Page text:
Coping with large litters: management effects on welfare and nursing capacity of the sow

Olli Peltoniemi1, Taehee Han1,*, Jinhyeon Yun2,**
Author Information & Copyright
1University of Helsinki, Saarentaus 04920, Finland.
2Chonnam National University, Gwangju 61186, Korea.
*Corresponding Author: Taehee Han, University of Helsinki, Saarentaus 04920, Finland. E-mail:
**Corresponding Author: Jinhyeon Yun, Chonnam National University, Gwangju 61186, Korea, Republic of. E-mail:

© Copyright 2021 Korean Society of Animal Science and Technology. This is an Open-Access article distributed under the terms of the Creative Commons Attribution Non-Commercial License ( which permits unrestricted non-commercial use, distribution, and reproduction in any medium, provided the original work is properly cited.

Received: Jan 20, 2021; Revised: Feb 08, 2021; Accepted: Feb 08, 2021

Published Online: Mar 04, 2021


A number of management issues can be used as drivers for change in order to improve animal welfare and nursing capacity of the hyper prolific sow. Group housing of sows during gestation is a recommended practice from the perspective of animal welfare. Related health issues include reproductive health and the locomotor system. It appears that management of pregnant sows in groups is challenging for a producer and considerable skill is required. We explored the benefits and challenges of group housing, including feeding issues. Increasing litter size requires additional attention to the mammary gland and its ability to provide sufficient nursing for the growing litter. We discuss the fundamentals of mammary development and the specific challenges related to the hyperprolific sow. We also address challenges with the farrowing environment. It appears that the old-fashioned farrowing crate is not only outdated in terms of welfare from the public’s perspective, but also fails to provide the environment that the sow needs to support her physiology of farrowing, nursing, and maternal behaviour. Studies from our group and others indicate that providing the sow with a loose housing system adequate in space and nesting material, along with reasonable chance for isolation, can be considered as fundamental for successful farrowing of the hyperprolific sow. It has also been shown that management strategies, such as split suckling and cross fostering, are necessary to ensure proper colostrum intake for all piglets born alive in a large litter. We thus conclude that welfare and nursing capacity of the sow can be improved by management. However, current megatrends such as the climate change may change sow management and force the industry to rethink goals of breeding and, for instance, breeding for better resilience may need to be included as goals for the future.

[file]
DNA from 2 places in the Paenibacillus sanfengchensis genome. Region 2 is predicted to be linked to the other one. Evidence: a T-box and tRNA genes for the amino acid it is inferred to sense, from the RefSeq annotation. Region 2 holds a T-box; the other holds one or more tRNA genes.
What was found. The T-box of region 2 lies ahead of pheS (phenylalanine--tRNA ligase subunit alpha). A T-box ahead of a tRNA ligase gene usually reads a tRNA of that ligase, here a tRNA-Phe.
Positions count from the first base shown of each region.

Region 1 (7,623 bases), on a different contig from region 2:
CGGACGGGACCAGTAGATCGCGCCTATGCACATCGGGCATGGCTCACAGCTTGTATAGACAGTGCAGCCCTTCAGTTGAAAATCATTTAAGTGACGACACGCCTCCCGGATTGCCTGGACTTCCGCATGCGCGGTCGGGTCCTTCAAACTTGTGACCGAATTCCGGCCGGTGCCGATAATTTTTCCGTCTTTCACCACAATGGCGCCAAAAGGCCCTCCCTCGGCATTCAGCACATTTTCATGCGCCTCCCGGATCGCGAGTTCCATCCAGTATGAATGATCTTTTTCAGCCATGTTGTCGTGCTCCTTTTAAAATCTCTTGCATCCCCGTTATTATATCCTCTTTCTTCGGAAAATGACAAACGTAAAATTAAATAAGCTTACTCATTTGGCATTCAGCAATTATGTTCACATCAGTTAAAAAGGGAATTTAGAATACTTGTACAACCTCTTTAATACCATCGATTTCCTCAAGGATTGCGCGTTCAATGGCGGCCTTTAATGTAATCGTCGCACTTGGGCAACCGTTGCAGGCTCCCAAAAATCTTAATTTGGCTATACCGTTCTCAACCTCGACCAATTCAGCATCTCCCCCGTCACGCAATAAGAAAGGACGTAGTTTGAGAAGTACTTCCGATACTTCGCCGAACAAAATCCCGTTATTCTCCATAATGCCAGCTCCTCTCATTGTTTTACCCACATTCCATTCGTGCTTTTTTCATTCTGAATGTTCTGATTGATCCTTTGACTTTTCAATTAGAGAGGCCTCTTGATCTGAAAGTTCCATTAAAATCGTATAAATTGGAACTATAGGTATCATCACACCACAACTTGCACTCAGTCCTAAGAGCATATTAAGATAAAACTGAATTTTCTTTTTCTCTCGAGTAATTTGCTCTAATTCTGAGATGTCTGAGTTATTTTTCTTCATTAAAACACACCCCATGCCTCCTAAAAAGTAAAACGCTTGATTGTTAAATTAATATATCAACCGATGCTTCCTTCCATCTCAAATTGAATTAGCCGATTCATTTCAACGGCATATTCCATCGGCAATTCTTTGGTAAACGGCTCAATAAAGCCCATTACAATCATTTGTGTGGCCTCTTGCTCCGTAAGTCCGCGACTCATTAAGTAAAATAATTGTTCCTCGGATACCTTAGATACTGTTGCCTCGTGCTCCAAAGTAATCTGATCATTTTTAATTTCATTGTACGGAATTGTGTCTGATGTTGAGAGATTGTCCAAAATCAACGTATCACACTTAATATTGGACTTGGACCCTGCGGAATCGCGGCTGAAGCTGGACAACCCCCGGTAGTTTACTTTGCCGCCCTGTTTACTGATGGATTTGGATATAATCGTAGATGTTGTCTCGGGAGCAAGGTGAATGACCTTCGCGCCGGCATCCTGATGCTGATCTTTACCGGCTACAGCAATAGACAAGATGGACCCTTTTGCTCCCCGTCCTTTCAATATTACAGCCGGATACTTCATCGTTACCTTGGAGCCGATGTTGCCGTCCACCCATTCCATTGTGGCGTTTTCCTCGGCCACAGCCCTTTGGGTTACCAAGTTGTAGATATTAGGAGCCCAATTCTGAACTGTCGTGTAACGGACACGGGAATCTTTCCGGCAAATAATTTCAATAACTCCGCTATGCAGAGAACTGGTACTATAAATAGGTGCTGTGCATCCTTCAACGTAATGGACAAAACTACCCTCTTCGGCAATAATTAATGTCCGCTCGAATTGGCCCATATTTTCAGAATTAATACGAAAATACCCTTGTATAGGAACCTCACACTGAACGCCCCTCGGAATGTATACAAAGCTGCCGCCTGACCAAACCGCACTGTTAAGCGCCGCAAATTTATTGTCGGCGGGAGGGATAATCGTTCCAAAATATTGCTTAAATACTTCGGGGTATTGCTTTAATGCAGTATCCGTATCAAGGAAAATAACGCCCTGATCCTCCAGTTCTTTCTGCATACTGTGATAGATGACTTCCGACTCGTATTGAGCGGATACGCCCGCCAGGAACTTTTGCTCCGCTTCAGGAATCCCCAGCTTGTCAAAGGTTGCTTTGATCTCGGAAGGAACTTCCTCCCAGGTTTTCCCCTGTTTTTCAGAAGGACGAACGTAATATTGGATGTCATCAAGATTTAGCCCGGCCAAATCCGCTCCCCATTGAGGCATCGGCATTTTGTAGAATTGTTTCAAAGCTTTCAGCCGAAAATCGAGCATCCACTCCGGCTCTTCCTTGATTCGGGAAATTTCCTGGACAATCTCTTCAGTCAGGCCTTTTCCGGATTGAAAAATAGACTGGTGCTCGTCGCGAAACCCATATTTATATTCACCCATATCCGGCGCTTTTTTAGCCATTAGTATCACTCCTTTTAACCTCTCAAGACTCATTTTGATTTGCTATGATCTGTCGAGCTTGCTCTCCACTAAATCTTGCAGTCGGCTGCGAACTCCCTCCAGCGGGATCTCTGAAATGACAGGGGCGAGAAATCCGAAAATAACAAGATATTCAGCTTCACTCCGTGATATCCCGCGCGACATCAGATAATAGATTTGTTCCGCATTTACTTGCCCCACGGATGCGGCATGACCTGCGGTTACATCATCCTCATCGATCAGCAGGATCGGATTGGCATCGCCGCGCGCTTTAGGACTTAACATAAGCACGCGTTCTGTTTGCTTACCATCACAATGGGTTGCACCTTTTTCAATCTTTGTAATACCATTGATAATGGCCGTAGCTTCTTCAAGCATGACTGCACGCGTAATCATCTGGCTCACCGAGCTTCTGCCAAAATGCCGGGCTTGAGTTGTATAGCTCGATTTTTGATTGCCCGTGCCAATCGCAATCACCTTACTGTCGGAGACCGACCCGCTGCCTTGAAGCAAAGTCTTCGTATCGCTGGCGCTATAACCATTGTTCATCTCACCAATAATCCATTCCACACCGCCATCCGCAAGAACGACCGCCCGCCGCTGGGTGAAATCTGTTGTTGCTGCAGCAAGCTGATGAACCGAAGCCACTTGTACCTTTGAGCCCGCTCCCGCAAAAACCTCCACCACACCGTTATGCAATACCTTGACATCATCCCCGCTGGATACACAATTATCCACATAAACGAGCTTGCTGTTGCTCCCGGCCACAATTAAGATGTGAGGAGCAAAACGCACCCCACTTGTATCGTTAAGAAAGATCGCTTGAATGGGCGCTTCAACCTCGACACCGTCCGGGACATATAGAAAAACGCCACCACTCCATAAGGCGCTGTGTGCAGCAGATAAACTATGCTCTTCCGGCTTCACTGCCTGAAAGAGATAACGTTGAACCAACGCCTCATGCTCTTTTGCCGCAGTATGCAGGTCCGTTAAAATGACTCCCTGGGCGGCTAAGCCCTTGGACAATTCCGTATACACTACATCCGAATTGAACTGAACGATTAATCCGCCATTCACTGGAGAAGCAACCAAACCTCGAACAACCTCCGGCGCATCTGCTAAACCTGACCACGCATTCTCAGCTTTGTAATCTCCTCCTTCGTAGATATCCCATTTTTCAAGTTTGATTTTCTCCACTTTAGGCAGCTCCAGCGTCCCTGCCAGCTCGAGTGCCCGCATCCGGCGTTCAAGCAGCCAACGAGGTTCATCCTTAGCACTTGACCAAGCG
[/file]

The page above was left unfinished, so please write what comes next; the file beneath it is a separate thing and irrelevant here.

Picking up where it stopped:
Keywords: Hyperprolific Sow; Group Housing; Parturition Process; Feeding Management; Colostrum Management

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